Social Marketing: Perspectives and Viewpoints

By William Lazer; Eugene J. Kelley | Go to book overview

Finally, in the long run, marketers should be more concerned with processes of consumer learning. Research into these processes could provide a sound basis both for industry self-regulation and for marketer- initiated consumer education programs for children. Such efforts, in turn, would counter a key criticism of children's advertising, reinforce the implicit "bargain" with parents, and contribute to the development of more skilled, and perhaps more satisfied adult consumers.

As a result of changing social values and expressed consumer activism, consumer research must now provide a two-way channel of interaction between the consumer and the firm. The author contends that consumer research should not only facilitate the marketer's awareness of consumer wants and needs, but should in addition provide the consumer with an opportunity and channel to assess the marketers performance from the consumers perspective.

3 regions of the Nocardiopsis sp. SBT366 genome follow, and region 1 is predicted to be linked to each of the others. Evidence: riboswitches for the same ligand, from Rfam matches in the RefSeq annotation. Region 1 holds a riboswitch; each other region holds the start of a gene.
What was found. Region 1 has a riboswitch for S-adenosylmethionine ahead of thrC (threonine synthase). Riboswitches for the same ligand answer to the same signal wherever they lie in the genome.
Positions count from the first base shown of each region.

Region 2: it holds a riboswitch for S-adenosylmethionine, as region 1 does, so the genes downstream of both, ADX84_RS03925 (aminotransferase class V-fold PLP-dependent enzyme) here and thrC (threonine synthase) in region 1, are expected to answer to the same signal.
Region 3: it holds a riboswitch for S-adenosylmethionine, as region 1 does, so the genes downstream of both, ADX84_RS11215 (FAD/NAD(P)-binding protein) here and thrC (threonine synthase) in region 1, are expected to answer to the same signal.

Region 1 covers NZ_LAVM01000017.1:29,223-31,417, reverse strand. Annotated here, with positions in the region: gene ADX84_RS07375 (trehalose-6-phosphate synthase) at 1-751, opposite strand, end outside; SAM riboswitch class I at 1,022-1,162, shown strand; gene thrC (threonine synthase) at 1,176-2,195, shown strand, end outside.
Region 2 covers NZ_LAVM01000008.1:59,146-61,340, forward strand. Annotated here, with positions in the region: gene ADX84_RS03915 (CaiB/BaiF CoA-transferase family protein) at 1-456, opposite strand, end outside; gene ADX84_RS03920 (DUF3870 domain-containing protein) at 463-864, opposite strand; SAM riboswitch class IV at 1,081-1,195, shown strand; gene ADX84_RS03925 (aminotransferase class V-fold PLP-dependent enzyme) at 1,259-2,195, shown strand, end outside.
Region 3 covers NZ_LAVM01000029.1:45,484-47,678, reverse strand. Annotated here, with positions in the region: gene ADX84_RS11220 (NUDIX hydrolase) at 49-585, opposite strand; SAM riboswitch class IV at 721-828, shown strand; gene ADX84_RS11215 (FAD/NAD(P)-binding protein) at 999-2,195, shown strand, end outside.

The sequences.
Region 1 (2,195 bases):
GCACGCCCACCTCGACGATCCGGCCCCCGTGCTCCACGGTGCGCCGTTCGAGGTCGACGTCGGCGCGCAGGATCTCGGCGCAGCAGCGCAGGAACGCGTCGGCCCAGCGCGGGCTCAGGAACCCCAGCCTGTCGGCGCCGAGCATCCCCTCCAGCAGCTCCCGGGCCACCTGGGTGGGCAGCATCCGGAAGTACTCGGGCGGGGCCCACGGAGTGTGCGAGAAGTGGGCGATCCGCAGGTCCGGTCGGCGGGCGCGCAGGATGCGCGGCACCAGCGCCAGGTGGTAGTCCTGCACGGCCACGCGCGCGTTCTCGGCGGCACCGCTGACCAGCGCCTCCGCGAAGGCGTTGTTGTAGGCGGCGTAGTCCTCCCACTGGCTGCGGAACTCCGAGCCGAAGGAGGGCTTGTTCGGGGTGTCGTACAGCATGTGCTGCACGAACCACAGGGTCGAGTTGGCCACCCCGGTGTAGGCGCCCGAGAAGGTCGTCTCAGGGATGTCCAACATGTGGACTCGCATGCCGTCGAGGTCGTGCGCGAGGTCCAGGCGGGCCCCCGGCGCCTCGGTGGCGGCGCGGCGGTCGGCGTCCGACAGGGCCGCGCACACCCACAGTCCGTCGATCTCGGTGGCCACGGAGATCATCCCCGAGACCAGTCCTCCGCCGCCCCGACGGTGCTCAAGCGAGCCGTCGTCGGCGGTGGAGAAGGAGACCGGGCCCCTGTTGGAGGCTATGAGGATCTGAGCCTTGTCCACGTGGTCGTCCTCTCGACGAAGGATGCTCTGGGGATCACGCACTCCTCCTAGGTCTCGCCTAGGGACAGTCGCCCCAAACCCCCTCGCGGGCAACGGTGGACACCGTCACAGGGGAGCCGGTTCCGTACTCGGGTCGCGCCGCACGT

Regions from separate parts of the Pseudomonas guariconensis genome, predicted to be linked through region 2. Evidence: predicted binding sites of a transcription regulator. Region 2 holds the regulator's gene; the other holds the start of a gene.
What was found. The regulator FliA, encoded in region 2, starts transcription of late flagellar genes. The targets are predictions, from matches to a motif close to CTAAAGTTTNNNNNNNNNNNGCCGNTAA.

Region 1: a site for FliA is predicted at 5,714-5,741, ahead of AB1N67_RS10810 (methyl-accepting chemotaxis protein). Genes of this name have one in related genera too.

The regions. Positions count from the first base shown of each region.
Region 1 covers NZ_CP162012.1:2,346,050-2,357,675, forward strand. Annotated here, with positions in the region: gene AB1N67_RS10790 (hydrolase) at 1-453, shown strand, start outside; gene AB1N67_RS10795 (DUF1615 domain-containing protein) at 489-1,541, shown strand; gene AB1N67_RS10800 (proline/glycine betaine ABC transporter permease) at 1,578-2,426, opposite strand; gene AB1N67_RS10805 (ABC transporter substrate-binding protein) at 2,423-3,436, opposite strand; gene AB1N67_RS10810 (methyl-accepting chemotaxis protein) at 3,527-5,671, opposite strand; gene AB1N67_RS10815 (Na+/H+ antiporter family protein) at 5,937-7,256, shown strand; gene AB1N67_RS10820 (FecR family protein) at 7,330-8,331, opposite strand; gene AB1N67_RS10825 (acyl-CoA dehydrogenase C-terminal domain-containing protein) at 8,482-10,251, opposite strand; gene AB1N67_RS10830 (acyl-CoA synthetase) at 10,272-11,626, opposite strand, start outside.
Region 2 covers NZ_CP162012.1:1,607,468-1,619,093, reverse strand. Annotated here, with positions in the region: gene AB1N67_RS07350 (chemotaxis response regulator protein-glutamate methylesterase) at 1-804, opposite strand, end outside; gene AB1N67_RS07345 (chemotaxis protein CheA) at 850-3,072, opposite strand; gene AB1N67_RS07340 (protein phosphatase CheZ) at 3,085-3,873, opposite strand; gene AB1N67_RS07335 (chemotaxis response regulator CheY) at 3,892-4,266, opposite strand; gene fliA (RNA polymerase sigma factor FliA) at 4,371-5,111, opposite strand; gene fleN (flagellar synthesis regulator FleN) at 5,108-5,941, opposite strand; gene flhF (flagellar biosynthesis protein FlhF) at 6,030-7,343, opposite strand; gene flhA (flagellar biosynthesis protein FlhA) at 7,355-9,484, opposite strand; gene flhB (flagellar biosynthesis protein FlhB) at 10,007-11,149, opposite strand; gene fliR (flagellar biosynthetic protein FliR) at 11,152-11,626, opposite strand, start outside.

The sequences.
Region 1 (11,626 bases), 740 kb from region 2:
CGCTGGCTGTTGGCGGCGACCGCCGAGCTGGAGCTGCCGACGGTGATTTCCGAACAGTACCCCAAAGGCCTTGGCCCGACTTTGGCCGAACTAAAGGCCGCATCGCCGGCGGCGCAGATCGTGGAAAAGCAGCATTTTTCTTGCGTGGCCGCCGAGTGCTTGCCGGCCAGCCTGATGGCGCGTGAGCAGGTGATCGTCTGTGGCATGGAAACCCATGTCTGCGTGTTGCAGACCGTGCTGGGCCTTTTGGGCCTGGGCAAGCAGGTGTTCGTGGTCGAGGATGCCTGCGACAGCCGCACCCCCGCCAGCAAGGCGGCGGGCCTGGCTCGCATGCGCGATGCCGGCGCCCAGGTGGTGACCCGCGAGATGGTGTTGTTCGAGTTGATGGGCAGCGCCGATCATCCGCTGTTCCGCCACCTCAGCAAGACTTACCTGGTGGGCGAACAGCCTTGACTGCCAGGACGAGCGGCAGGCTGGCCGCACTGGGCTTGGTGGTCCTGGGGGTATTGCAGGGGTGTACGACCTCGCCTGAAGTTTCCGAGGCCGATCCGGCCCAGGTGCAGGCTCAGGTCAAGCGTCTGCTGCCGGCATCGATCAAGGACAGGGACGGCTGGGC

38. POINT OF VIEW: CONSUMERISM AND CONSUMER RESEARCH*

A. B. Blankenship

Consumerism is having a massive impact on our society, not least of all upon consumer research. It is time that those of us in the business sit back and study (or worry) about how we had better be reacting.

For the audience of this publication, there is no need to define consumerism, or to talk about its impact upon society generally. The Ralph Naders have done this dramatically for us. They have pretty definitely shown us that business does not understand the consumer. That goes for the consumer researcher, too, who ought to know better. Consumer research is supposedly the channel for communication from the consumer to business. But we in consumer research, unfortunately, may understand neither the consumer nor his viewpoint.

Interest in the consumer is not new to consumer research. Most codes of ethics for researchers who deal with the consumer say--and have

____________________
*
Reprinted from "Point of View: ,"Consumerism and Consumer Research Journal of Advertising Research, Vol. 11 ( August 1971), pp. 44-47.
Bowling Green State University.

-436-

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